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95. HUME AND NONLOGI CAL NECESSITY Flew substantially agrees with our main themes in Causal Powers, though he thinks our discussion should begin closer to the work of Hume himself. What to reply? Needless to say, we find no fault in his agreement with us and are happy for his support. The answer to the second part of his response is far more complicated and requires a bit of background from Causal Powers. While contemporary Humeans differ in important details, they share certain commitments which constitute what we call the Humean tradition. This tradition and contemporary refinements of it are the targets of our criticisms and provide the crucial foil for presenting our own positive theory of natural necessity. Two important strands of the tradition, as we characterized it, are the In-principle (No-contradiction) argument and the argument against the possibility of a priori knowledge of matters of fact. (i) Since nature may change its course, 'C and not E' is not self-inconsistent. To the Humean the phrase "change in the course of nature" seems intuitively clear; to us it seems utterly opaque and itself in great need of analysis. We show that there are two possible interpretations of the phrase, one of which is selfinconsistent while the other, though coherent, does not establish the Humean conclusion that there is no necessary connection between matters of fact, (ii) The Humean assumes that 'p is contingent' and 'p is a posteriori . ' and 'p is necessary' and 'p is a priori, ' are materially equivalent, and then argues easily that since all causal propositions are a posteriori none of them can be a priori and so necessary. We offer numerous arguments to break up the assumed equivalencies and thus defeat the conclusion 96. of the Humean argument. We show that while all scientific propositions are indeed known a posteriori it does not follow that there are no justifiable propositions about natural kinds. Philosophers in other traditions have made a similar point in showing that "metaphysical necessity" does not entail "epistemic necessity." Indeed, in contrast to many contemporary Humeans , we are complete fallibilists and even reject the notion that there is a self-contained given which is incorrigible. In portraying various strands of "the Humean tradition" in Causal Powers, we were, of course, imputing these views to Hume himself. How could it be otherwise? In referring to the Humean tradition instead of to Hume we meant only to indicate (as do contemporary Humeans) that we were concerned only with what we take to be still very much alive in Hume's work. Hence it is puzzling to read Flew' s remark that we relate our own contributions to Hume "only most distantly." That we and contemporary Humeans are always correct in what we ascribe to Hume and in what we take to be still philosophically alive in his work may be open to question, but since Flew does not challenge any specific ascription there is no alleged misinterpretation to defend ourselves against. Flew suggests that we should show Hume to be wrong at the outset — convict him, so to speak, on the grounds of the inconsistencies in his own texts. He refers to the famous definition of 'cause' in the Inquiry, where Hume gives a factual rendition of 'cause' and then innocently equates it with a counterfactual counterpart. C. J. Ducasse, for many years an ardent critic of Hume texts, made this point nicely in 1924 in his splendid book Causation and the Types of Necessity. After quoting Hume's definition in the Inquiry Ducasse remarked: This statement, incidentally, is immediately followed by: "Or in other words where, if the first object had not been, the second never had 97. existed." But this, far from being only a different way of saying precisely the same thing, is on the contrary a precise way of saying a very different thing. For Hume very definitely maintains elsewhere that there is never any "if-ness" objectively observable at all, but only a "that-ness" constantly repeated in experience. So that only the first statement is consistent with his empiricism, and even in that first statement the words "are followed" should in strictness be replaced by...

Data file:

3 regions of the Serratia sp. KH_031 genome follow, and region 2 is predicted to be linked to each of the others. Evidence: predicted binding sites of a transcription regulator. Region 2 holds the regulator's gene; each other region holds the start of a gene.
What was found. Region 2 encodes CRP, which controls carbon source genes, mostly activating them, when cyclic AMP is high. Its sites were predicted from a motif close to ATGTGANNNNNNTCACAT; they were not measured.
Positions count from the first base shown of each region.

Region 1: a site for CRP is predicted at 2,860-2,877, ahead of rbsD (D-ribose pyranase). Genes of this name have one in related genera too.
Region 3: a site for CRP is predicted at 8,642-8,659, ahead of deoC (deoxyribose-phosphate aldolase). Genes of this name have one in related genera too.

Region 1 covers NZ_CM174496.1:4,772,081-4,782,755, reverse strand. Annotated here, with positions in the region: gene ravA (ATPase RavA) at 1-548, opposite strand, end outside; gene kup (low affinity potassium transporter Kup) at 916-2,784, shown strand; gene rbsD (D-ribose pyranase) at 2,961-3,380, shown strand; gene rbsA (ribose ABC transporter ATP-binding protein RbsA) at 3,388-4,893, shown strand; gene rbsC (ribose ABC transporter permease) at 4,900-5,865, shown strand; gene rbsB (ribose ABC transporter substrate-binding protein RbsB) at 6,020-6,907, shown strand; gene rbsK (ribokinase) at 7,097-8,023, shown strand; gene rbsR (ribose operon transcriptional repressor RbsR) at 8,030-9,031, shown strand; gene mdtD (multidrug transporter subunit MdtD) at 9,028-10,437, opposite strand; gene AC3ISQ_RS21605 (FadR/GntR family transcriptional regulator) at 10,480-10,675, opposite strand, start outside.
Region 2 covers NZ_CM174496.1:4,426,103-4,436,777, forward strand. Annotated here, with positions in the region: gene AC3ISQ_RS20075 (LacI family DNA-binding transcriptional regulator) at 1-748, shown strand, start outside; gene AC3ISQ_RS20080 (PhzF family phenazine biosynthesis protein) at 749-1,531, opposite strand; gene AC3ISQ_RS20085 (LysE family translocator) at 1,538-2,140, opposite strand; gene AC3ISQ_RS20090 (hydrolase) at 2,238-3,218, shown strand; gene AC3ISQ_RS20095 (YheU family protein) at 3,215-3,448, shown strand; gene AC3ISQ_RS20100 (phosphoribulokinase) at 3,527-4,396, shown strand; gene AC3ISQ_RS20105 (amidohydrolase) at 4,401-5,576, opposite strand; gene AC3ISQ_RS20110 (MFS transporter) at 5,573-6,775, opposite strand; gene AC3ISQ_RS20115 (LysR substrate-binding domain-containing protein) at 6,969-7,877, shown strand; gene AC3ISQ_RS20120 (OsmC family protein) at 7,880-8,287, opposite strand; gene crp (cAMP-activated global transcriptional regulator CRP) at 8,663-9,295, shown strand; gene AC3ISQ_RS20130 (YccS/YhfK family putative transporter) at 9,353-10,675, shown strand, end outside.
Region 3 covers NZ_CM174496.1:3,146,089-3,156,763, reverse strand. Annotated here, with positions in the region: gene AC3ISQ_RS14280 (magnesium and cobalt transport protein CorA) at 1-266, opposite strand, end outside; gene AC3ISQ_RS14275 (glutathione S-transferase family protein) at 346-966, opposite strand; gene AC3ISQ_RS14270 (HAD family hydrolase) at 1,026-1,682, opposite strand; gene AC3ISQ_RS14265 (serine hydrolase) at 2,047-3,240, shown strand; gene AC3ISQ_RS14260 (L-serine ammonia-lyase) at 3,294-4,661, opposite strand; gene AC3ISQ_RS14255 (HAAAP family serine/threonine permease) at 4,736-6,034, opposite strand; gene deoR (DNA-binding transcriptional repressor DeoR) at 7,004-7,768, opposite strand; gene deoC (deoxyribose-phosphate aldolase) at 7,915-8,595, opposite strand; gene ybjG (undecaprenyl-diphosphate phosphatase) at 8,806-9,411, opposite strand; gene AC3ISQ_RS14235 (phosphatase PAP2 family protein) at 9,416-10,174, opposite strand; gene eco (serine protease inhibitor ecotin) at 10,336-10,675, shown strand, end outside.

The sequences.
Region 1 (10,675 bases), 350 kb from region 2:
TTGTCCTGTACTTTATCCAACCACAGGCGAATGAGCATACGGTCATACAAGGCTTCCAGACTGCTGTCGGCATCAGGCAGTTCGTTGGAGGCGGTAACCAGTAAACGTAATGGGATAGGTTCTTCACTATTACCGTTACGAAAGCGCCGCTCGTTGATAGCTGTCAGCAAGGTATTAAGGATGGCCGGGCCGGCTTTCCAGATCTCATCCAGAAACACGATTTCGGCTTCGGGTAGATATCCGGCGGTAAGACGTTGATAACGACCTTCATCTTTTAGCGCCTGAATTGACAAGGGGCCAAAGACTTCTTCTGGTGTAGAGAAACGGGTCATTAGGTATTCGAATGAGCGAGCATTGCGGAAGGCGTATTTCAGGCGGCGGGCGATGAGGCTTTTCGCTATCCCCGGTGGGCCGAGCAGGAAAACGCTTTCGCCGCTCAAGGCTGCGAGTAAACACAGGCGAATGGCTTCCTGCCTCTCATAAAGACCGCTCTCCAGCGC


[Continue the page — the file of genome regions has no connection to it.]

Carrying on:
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pp. 95-103
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